Bill Wade has had a tremendous exhibition season. Wade was a bit immature for pro football for a while, and none of the old, bold Rams considered him on a par with their nonpareils—Bob Water-field and Norm Van Brocklin. He now has three of the finest receivers in football to throw to in Del Shofner, Jim Phillips and Jon Arnett; and Ollie Matson, who cost the Rams nine players, is an adequate receiver. If Wade's early foot is indicative of his 1959 performance, the Rams could mount a passing attack second to none.
Matson is one of the finest runners who ever pulled on a pair of cleats. He's 29 now, and the years may have stolen a step or two from him. Arnett is one of the most exciting runners of our time, and in Tom Wilson the Rams have a runner who has been the most grievously overlooked man in the business for a couple of years.
For the last few years Gillman has traded off the secondary defenders most likely to succeed in view of their experience. This year he retains the entire defensive secondary. The Ram pass defense should improve. The linebackers leave a little to be desired—but not too much.
Most players and coaches in the Western Conference agree that Linebacker Les Richter is overrated. He's helped out by All-Pro End Gene Brito and now the Ram line looks a little better. You can't afford to give away first downs on third and three—even with the Ram offense.
With Wade throwing very well and with some of the best running backs in football, the Rams figure to be an impressive offensive machine. But you have to take the ball away from the opposition before you can utilize an offense. The Rams, long lacking an adequate defense, may be better able to cut off the long pass this year, but it's the short pass which piles up the first downs and retains the ball. The Rams can run and throw, but the short pass defense must measure up before they can go all the way.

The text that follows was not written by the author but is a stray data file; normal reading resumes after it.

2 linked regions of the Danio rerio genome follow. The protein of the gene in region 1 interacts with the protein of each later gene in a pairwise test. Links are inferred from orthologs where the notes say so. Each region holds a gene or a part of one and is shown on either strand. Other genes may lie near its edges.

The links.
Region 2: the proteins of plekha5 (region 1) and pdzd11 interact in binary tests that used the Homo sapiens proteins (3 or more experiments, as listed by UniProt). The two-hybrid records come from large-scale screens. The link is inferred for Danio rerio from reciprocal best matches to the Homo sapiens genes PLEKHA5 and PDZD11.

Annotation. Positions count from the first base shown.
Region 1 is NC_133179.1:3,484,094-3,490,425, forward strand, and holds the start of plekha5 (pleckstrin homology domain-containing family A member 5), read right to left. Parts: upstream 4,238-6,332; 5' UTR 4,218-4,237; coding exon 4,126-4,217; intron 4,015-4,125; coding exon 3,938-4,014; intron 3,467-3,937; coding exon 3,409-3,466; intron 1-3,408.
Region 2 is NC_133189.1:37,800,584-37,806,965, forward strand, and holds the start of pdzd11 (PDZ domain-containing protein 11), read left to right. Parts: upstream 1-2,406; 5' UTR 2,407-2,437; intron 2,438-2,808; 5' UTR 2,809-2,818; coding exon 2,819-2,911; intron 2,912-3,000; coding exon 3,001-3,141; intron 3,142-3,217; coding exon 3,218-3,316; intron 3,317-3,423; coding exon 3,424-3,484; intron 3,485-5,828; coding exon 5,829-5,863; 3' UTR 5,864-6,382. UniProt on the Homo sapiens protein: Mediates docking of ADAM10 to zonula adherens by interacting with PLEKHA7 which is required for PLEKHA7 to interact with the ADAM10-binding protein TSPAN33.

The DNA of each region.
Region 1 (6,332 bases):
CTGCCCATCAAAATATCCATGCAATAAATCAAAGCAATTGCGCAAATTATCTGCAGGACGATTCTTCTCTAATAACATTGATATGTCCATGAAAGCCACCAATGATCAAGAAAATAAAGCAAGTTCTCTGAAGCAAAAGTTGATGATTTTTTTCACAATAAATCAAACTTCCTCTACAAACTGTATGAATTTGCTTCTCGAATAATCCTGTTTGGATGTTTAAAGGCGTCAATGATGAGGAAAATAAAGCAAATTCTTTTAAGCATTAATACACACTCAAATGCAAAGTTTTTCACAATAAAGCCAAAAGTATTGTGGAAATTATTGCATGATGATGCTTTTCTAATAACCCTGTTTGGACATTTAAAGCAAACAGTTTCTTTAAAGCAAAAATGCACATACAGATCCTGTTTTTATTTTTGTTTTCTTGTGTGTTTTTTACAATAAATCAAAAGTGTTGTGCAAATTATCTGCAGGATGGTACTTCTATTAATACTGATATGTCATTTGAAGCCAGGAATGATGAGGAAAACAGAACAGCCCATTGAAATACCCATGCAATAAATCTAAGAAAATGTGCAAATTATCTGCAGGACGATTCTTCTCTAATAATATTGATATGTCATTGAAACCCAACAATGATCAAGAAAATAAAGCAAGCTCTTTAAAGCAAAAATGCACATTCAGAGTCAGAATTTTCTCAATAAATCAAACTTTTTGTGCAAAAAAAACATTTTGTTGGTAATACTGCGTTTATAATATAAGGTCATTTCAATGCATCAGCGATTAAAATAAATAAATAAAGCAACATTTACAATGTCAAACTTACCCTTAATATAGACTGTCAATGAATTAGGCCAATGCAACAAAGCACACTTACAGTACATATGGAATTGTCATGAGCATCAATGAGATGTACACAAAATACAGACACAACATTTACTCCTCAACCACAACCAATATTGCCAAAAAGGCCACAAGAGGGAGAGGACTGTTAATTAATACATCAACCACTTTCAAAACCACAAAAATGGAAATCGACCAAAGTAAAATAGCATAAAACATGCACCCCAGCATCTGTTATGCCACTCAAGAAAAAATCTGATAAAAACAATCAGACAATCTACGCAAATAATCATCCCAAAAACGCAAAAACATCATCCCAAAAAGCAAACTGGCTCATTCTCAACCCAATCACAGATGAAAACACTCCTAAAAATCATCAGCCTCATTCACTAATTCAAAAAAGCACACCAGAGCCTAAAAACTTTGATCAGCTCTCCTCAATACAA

SAN FRANCISCO 49ERS
COACH: HOWARD HICKEY
1958 RECORD: W 6, L 6, 4TH
1959 EXHIBITIONS: W 2, L 4
When Red Hickey played end for the Los Angeles Rams, he never heard a footstep. He cared little what happened after he caught the ball. He has instilled the same disregard for danger in the 49er receivers. R. C. Owens, Clyde Connor and Billy Wilson are all first-rate receivers, and old, bald Y. A. Tittle ranks with the best throwers in the league. He's backed up by John Brodie, and either of them can pass you out of the park if they have time to throw. In other words, pass protection, for the 49ers, is of the essence.
Age goes well before beauty in the backfield. Joe Perry is an elderly fullback. Hugh McElhenny has been around a long time. Old as they are they provide the 49ers with a fine one-two combination.
Hickey, desperate for someone who can knock down a pass, has two rookies in his secondary and one at linebacker. There's a saying in the league that a rookie defensive halfback costs a touchdown a game. But these rookies—Backs Eddie Dove and Dave Baker and Linebacker Bob Harrison—are exceptional.